Microchip…..or to not Microchip?

Bells Shows her Microchip getting scanned

Do you really need a microchip for your dog or cat?

A microchip is a rice grain sized pellet that is injected under the skin of your pet that allows the animal to be traced back to the owner if the pet becomes lost or escapes his/her confines.  The whole procedure at your vet, from parking the car to hugging the receptionist good bye takes less than a half hour.  Is it painful?  Consider what you might feel if donating blood, that’s it.  The deal includes a tag with a phone number to call and a chip ID if the animal is discovered by a person without a scanner. (Most shelters and animal control agents carry a scanner that recognizes the chip).

Do you really need a microchip for your dog or cat?  Listen to this.

Bella Kerns Microchip scan demo

Nokomis, my Golden Retriever, was perfect in all ways except for her congenital absence of common sense; a malady that would manifest in her going on aimless walk a-bouts when the opportunity presented it self.  (Once into mud filled retention pond to snack on some duck poop.)

Sometime ago after my son’s had numerous kids over to challenge my homeowners policy for an afternoon on the trampoline, the gate to the yard was left open after all the friends dispersed.  Her absence went unnoticed until my own family gathered for dinner.

Neighbors were recruited and a massive search was initiated through the subdivision.  Teams started on the fringes and were instructed to circle back into the central starting point.  Special focus was given to any area that had a collection of people; a strong attraction for Nokomis.  Where there are people, there is food.

As the sun set there were sad faces at the prospect of the dog not being found and her spending the night in harms way. My son’s were beside themselves with grief.  Four hours of looking passed and still no dog.  We surrendered to the night and the heartache that something tragic had occurred.  Upon return to the house I noticed that the light on the answering machine (remember those) was flashing, so naturally I picked up the messages.

There were three messages; all from the microchip company that I had forgotten I had used to tag the dog.  The joy returned to my boy’s faces when they learned that someone had found Nokomis.

For the record, she was five houses away from her own home.  Nokomis had gone missing … just three hundred yards from her home port; sitting in some guy’s man cave on a sofa, crunching Milk Bone biscuits in between naps. Her new friend, a Yellow Lab, sat beside her.  In hind sight I realized my dog probably heard us earlier as we passed on the street just outside the garage calling her name. Maybe dog treats makes ‘em deaf, I don’t know. The unknown neighbor reported Nokomis was a wonderful guest and she was welcome anytime.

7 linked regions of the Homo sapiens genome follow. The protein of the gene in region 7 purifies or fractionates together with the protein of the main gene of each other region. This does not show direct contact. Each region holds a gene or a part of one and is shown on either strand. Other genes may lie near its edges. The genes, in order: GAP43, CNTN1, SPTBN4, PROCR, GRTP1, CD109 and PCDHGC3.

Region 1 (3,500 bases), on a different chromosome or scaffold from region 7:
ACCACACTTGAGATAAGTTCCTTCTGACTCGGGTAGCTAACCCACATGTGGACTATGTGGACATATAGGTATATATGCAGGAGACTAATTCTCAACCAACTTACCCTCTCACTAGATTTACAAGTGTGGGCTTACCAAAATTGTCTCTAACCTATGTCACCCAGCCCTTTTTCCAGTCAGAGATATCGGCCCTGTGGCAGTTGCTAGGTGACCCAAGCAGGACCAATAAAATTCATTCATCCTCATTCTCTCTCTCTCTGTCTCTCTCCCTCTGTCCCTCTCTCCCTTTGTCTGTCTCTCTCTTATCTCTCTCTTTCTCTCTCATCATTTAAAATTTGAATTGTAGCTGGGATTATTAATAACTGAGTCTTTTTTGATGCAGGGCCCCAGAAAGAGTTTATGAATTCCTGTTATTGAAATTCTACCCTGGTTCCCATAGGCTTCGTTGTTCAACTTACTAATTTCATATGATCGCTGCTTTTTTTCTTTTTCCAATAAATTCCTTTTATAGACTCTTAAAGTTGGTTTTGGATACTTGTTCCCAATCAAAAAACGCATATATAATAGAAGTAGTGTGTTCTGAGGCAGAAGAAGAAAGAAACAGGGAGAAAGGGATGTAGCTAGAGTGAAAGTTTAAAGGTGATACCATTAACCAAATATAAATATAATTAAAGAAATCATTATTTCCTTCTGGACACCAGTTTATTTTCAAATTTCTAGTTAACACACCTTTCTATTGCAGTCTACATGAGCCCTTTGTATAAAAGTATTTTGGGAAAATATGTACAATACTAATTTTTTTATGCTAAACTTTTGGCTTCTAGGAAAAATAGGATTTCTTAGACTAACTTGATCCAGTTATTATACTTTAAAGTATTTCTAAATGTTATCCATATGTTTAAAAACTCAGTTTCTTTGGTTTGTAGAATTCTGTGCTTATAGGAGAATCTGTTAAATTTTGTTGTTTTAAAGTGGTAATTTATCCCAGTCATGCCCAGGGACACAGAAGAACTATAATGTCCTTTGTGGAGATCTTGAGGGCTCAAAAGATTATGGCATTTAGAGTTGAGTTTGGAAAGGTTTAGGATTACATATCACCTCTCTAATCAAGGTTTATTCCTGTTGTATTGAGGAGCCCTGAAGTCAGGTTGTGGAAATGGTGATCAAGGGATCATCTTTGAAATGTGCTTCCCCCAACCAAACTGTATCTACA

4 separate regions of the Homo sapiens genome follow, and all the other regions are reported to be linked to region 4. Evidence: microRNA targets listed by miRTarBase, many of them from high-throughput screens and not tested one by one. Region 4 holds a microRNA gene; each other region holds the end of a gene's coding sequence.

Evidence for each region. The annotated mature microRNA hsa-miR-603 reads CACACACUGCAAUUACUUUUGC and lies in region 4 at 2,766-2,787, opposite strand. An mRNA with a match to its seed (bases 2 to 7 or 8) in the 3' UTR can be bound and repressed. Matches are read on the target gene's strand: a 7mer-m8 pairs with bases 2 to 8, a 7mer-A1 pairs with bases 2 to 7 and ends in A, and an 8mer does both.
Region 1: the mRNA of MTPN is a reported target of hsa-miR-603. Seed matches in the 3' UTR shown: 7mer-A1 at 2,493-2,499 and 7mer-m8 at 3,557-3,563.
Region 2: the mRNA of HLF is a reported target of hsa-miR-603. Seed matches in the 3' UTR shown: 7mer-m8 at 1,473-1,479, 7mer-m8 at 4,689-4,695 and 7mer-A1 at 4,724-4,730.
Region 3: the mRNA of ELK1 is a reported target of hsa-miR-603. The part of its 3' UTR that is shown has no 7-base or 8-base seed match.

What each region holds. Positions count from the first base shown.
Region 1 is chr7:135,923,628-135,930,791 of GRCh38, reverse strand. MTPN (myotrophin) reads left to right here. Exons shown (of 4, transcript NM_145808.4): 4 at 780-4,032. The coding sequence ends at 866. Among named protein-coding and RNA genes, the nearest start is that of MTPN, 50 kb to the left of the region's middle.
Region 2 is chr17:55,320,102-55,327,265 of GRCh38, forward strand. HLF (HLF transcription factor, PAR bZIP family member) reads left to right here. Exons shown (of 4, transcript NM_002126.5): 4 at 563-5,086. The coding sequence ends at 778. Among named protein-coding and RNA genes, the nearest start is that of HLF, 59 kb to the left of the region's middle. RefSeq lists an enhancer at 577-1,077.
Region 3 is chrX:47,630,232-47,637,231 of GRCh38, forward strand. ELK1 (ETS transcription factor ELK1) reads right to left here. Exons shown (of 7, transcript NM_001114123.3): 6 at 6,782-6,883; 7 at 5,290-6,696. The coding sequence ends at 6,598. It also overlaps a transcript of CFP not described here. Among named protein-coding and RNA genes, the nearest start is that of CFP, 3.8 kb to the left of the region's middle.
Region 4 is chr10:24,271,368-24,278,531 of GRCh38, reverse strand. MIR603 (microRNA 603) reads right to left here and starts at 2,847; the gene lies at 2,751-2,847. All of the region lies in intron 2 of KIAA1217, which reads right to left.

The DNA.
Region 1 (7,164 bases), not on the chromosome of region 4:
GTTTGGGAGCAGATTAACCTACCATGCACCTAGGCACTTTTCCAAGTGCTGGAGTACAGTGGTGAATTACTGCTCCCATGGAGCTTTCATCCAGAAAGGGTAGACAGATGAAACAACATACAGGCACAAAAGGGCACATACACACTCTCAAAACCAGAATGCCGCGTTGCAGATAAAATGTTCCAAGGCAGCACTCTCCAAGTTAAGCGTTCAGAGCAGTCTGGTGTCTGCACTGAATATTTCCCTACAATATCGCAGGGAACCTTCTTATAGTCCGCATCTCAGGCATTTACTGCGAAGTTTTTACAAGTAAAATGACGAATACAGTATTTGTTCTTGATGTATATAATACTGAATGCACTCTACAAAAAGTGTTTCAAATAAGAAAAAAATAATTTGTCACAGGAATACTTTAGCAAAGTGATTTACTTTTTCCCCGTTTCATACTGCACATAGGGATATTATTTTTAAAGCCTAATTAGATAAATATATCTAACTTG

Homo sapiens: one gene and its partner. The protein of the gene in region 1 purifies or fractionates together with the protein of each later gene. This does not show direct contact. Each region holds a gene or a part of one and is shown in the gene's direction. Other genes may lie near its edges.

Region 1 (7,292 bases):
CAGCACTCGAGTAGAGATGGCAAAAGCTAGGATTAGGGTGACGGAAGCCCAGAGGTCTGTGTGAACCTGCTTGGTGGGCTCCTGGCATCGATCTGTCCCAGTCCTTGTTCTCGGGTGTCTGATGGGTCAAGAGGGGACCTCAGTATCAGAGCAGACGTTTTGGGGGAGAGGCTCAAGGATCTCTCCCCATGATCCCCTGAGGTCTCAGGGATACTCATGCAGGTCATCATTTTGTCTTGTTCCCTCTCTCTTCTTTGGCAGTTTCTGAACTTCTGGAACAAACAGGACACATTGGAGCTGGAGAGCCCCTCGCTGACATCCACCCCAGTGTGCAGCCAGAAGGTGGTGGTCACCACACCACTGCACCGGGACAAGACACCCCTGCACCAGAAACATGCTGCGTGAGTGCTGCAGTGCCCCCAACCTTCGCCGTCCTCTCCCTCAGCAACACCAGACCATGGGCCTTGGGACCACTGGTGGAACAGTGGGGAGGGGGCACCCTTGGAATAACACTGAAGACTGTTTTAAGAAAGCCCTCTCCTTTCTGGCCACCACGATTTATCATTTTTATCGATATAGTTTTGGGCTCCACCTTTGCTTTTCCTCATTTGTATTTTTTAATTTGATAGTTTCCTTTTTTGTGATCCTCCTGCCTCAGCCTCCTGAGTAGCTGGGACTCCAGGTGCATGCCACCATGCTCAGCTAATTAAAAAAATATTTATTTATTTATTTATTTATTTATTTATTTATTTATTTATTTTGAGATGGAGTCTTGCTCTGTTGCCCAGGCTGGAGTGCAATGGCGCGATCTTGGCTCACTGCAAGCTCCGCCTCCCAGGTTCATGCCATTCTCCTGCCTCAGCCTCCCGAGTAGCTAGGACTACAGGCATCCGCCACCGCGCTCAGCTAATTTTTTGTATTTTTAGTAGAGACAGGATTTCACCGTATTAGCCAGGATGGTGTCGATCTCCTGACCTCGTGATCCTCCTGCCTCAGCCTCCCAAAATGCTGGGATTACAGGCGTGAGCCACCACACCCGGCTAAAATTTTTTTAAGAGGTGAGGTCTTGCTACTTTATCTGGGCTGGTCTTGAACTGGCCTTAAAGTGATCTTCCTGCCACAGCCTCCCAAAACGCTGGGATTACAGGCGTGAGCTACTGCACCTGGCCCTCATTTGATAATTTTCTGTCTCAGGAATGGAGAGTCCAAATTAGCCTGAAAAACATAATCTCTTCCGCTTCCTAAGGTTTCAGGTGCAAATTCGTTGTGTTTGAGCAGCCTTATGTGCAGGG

We smile now, but think often of all the dangers she could have been faced with that night she went missing.  Most pets would experience the anxiety that we felt that if they became lost or separated from the ones that they come to depend on and love.

Do you really need a microchip for your dog or cat?

Absolutely.  Ask your Veterinarian today because that microchip could help you find ‘em fast, no matter how far they had wandered. That’s a beautiful thing.

The cost?

It doesn’t matter; you’re buying peace of mind.  Just ask my sons.

Thank you to the Kern’s Family for allowing Bella to show that having your microchip scanned is very easy and quick!



  1. As you know, all of my dogs are microchipped. But what do you do when the new vet you take your animal to does not have the correct reader to read the chip? Then it appears that the pup has no chip. If the dog is lost and then found by someone other than the owner, it would appear that the dog is a stray and might end up in a shelter or worse. Why are there not universal readers? Or if there are, why don’t all vets have one. Case in point, I just took my dogs to have their nails clipped at the local vet in Custer, SD. The newest member of our pack had his microchip inserted while he was in the Artesia, NM shelter. The chip is registered with AKC. Due to some clerical error, his chip number online is different than the number I have in his records. The vet here cannot read his chip because she doesn’t have the right reader. If he came in as a stray he would be taken to a shelter, where I hope they would have the right reader, but maybe not. Any thoughts on this matter AMC?


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